We don’t know whether we hope this is right…or pray that it’s dead wrong. Talk about out of frying pan and into the sizzler:
Is Talent Overrated?
by Anne R. Allen
I often run into new writers who want to be reassured they have talent. They sometimes ask me to read some fledgling work in hopes I’ll pronounce them “talented.”
I always decline. (A wise author never goes there.) It’s not simply that I can’t fit one more thing into my already jam-packed schedule—it’s also that I have no way of telling if people have talent.
I can only tell if they have skills. And if they don’t have skills—which they probably don’t if they’re newbies—their job is to acquire some, not rely on some stranger’s opinion of what abilities they were born with.
In fact, sometimes I think the most insulting thing you can say to an author is, “you’re so talented,” although I know I’ve said it myself, intending to praise.
But when most of us say an artist is “talented,” we actually mean “skilled”.
Lots of people are born with creative gifts—but very few have the ambition and determination to use those gifts to create anything meaningful. Many talented people sit around in cafés and talk about the great art they’re going to create someday.
But skilled people are more likely to be at home actually creating it.
I believe everybody comes into this world with certain talents, and the talents you’re born with will probably determine the path you take in life (assuming you live in a society where you’re allowed to choose.)
You find out what your talents are by what you’re drawn to. Nobody else can tell you that.
But even if you do have loads of talent, that and five bucks will get you a Venti Caffe Mocha. What you need is talent plus skills.
And acquiring skills takes time.
I have known lots of wannabe writers who sabotaged themselves with magical thinking about their own talent. Usually some teacher or mentor told them early on that they were gifted in some way, and this made them feel special.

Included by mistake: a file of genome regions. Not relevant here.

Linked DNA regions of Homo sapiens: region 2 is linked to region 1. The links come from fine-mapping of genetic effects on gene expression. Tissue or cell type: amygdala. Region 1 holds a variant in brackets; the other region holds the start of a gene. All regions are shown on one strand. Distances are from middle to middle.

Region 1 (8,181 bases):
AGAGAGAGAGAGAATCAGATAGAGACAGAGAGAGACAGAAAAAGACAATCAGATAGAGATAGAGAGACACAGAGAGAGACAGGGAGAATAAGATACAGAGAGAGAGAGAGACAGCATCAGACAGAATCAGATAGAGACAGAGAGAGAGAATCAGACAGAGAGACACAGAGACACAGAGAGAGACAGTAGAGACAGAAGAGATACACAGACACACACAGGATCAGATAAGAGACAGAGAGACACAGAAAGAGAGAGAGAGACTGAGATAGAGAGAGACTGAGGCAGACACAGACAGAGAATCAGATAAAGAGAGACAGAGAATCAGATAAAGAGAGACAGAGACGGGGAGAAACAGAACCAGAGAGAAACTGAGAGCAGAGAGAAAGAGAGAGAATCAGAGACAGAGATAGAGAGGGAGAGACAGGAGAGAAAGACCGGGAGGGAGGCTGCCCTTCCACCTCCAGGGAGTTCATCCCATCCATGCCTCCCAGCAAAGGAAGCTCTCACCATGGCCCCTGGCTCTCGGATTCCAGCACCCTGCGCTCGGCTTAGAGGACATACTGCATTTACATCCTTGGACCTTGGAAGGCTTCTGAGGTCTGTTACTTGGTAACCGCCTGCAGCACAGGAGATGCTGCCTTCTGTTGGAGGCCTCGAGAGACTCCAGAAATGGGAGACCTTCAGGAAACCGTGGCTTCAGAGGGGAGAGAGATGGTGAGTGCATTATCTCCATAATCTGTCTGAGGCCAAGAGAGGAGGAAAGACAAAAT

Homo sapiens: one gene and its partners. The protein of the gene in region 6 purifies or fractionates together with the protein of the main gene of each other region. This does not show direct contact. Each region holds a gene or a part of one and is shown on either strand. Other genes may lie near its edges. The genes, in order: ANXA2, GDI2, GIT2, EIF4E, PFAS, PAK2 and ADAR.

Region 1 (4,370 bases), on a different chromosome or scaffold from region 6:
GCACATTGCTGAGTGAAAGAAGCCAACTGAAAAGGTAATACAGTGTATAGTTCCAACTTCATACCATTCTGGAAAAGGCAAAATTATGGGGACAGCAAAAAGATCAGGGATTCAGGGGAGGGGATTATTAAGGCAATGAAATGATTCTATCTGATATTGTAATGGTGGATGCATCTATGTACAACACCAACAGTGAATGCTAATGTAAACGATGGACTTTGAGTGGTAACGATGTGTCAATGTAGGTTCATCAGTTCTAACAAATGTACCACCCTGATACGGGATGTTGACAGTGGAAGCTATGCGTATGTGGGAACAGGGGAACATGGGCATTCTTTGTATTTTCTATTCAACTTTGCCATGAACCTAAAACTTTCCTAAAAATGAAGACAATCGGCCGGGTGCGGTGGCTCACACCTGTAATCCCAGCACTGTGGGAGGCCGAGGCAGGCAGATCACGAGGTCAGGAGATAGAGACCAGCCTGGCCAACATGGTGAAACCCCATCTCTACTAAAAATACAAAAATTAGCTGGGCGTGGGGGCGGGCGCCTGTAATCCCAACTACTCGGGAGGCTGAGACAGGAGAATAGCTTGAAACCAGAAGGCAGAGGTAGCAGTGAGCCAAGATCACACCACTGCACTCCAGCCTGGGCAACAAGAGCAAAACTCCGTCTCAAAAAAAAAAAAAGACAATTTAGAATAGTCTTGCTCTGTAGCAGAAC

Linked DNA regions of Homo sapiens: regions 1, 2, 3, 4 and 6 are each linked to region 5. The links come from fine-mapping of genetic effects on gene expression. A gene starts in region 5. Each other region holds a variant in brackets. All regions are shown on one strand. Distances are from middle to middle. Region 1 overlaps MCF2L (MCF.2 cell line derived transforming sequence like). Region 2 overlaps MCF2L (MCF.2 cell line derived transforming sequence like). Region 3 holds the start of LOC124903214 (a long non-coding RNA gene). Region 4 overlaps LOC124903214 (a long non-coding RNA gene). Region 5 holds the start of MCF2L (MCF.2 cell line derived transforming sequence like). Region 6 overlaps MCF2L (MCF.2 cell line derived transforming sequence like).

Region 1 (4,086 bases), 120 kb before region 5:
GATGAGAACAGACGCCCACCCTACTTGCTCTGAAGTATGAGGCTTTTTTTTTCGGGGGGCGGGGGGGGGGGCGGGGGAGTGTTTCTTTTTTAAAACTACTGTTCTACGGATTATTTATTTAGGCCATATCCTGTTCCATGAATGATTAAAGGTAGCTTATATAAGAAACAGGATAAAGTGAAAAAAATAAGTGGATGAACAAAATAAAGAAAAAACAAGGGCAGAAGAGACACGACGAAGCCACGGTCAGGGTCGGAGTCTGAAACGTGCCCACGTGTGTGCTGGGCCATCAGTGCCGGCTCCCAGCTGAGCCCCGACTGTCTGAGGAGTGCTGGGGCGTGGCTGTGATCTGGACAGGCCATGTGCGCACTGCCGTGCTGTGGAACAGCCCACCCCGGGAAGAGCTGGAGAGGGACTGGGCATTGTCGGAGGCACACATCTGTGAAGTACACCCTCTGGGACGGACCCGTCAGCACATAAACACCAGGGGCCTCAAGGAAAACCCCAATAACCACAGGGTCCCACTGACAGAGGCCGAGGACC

Feeling special is great, if it motivates you to work hard and acquire skills.
But unfortunately, for a lot of people, this “special” feeling either makes them feel entitled to a fast-track to success, or it paralyzes them with fear they can’t live up to the promise.
This is because so many people believe talent alone is all that’s required to be good at something.
It seems to be true of writers more than musicians, visual artists, or athletes. I suppose because there’s a prevailing feeling that “anybody can write.” But that’s simply not true. Nobody’s born knowing how to write strong, compelling prose. You need to study and practice.
What aspiring violinist wouldn’t take violin lessons? What painter doesn’t learn how to mix and apply paint to canvas? What golfer doesn’t constantly work to perfect a golf swing?
But writers think we can hit a hole-in-one on our first day on the course without so much as a lesson.
Some seem to feel too entitled to bother to study the craft and business of writing at all, and others seem embarrassed to admit how much they don’t know.
It’s as if they think they’re betraying that talent by going out and learning how to use it.
Agent Jo Unwin, talking to the Bookseller in October said something I don’t think I’ve heard voiced before: “it seems to me that the people who find it easy to submit to agents aren’t necessarily the best writers.” She added: “Some people feel more entitled to write than others.”
I recognize the two types of writers she’s talking about. And I fear I may have once been in the ranks of the “entitled.” I queried way too soon and expected agents to recognize my talent even though I hadn’t studied enough about the marketplace to know what today’s readers are looking for.
I’d spent most of my life reading the classics and shunning the bestsellers my academic family considered “beneath” them. And yet I wanted agents to see my work as the next bestseller.Obviously I still had a lot of skills to acquire.Mostly I learned them the hard way. But you don’t have to—if you put the idea of your “special artistic talent” aside and work on other things that are more likely to steer you onto the road to success.